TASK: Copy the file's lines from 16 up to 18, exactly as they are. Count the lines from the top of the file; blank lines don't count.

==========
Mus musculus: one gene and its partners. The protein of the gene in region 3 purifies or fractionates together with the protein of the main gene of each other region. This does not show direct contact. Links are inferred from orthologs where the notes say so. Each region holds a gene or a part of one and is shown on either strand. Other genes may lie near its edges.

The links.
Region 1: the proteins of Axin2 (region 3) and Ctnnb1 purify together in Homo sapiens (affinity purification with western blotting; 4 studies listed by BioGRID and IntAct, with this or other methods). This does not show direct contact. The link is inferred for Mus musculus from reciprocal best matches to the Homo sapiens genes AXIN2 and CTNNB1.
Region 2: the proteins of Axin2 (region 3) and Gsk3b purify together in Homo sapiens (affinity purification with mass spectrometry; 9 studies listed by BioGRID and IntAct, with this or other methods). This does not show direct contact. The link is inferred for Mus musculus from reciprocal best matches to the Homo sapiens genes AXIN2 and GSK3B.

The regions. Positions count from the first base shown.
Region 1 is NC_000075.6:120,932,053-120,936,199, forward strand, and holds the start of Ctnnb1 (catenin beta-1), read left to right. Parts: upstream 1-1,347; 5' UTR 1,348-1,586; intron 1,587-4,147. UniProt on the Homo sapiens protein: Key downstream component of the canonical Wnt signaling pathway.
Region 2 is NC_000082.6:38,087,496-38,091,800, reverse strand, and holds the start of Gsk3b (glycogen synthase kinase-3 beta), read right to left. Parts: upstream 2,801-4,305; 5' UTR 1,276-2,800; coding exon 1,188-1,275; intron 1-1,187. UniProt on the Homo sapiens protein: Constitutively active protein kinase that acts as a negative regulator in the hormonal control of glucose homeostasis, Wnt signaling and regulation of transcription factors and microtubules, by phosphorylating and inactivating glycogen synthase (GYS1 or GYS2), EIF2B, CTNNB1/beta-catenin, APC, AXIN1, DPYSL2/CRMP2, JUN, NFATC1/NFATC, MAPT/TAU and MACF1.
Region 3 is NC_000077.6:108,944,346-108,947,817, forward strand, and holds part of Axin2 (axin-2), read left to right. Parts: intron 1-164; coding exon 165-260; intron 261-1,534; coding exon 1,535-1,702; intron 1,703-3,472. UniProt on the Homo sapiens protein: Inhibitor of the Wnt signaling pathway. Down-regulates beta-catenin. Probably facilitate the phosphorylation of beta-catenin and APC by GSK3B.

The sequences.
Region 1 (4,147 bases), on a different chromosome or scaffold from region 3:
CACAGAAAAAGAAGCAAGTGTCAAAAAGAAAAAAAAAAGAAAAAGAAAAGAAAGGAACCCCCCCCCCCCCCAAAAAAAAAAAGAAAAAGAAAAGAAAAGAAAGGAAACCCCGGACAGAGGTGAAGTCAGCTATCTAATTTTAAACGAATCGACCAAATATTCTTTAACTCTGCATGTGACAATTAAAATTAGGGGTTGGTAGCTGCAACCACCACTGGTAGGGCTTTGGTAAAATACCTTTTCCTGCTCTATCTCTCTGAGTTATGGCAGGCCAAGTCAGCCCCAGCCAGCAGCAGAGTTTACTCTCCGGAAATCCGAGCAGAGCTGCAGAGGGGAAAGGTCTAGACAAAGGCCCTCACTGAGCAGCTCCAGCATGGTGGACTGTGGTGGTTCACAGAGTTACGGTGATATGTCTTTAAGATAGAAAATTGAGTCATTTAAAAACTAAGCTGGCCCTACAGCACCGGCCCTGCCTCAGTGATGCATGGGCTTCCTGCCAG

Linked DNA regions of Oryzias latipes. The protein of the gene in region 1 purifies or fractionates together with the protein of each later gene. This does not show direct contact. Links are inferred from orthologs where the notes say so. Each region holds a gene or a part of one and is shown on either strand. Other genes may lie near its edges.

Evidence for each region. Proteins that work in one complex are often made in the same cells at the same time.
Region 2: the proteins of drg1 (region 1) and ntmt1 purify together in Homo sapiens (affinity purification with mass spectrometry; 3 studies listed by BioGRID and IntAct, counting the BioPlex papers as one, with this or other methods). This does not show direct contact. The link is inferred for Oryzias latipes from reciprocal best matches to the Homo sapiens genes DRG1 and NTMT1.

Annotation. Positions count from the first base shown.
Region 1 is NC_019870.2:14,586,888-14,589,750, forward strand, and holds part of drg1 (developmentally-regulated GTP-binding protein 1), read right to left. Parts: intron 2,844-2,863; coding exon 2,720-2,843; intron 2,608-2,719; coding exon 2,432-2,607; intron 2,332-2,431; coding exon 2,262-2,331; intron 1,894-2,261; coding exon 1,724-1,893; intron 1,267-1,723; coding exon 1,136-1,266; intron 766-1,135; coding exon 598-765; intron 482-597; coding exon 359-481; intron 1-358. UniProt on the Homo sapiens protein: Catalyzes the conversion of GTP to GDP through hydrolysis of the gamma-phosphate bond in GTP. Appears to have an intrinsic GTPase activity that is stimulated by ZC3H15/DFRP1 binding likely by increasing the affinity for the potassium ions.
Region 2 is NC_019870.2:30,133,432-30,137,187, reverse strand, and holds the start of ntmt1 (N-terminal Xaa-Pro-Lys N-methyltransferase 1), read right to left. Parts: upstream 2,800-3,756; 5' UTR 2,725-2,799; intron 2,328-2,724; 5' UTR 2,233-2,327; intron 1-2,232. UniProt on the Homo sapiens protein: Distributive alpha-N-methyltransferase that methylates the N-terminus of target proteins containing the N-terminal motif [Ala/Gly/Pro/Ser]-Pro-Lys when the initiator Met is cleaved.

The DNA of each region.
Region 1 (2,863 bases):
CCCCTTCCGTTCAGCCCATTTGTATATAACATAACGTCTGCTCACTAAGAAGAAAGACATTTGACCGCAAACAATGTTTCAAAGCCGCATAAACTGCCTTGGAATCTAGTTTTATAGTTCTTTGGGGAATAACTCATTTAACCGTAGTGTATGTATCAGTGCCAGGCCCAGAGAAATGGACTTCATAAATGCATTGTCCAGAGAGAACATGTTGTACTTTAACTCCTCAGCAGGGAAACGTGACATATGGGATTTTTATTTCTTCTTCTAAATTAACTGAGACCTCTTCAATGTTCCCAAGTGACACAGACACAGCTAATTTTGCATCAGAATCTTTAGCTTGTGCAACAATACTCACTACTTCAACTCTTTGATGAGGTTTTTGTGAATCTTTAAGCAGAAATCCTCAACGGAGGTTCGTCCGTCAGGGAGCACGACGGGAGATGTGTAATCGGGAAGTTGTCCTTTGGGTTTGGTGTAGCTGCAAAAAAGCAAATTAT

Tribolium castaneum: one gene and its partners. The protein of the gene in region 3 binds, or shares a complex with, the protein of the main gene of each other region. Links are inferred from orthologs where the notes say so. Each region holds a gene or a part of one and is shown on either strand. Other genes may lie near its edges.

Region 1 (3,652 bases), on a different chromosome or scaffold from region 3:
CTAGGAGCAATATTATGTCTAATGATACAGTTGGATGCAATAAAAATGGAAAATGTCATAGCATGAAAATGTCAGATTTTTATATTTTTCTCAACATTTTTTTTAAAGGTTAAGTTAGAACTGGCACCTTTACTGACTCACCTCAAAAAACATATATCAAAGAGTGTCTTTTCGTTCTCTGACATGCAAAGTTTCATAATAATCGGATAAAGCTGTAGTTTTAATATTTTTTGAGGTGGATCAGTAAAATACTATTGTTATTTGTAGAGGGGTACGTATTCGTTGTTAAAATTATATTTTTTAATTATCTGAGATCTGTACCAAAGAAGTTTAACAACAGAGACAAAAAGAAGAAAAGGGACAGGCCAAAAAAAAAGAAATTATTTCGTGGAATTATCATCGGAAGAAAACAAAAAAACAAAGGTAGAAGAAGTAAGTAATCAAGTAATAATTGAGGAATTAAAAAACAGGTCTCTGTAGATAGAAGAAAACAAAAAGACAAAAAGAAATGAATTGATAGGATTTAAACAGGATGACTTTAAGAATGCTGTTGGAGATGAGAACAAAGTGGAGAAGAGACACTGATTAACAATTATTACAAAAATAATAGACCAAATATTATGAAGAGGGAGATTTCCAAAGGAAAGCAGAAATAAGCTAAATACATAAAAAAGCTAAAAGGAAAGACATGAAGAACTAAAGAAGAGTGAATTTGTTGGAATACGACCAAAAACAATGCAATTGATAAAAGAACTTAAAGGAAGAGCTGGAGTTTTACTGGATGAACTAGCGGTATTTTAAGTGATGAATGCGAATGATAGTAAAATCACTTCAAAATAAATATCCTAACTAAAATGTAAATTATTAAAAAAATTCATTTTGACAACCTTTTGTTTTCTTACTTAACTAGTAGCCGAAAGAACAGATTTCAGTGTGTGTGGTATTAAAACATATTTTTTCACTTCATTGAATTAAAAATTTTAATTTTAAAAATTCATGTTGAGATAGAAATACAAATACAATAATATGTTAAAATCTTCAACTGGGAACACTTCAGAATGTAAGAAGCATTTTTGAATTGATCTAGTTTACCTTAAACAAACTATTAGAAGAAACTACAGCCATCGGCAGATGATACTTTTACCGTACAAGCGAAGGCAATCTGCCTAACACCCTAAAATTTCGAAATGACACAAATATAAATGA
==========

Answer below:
Region 1 is NC_019870.2:14,586,888-14,589,750, forward strand, and holds part of drg1 (developmentally-regulated GTP-binding protein 1), read right to left. Parts: intron 2,844-2,863; coding exon 2,720-2,843; intron 2,608-2,719; coding exon 2,432-2,607; intron 2,332-2,431; coding exon 2,262-2,331; intron 1,894-2,261; coding exon 1,724-1,893; intron 1,267-1,723; coding exon 1,136-1,266; intron 766-1,135; coding exon 598-765; intron 482-597; coding exon 359-481; intron 1-358. UniProt on the Homo sapiens protein: Catalyzes the conversion of GTP to GDP through hydrolysis of the gamma-phosphate bond in GTP. Appears to have an intrinsic GTPase activity that is stimulated by ZC3H15/DFRP1 binding likely by increasing the affinity for the potassium ions.
Region 2 is NC_019870.2:30,133,432-30,137,187, reverse strand, and holds the start of ntmt1 (N-terminal Xaa-Pro-Lys N-methyltransferase 1), read right to left. Parts: upstream 2,800-3,756; 5' UTR 2,725-2,799; intron 2,328-2,724; 5' UTR 2,233-2,327; intron 1-2,232. UniProt on the Homo sapiens protein: Distributive alpha-N-methyltransferase that methylates the N-terminus of target proteins containing the N-terminal motif [Ala/Gly/Pro/Ser]-Pro-Lys when the initiator Met is cleaved.

The DNA of each region.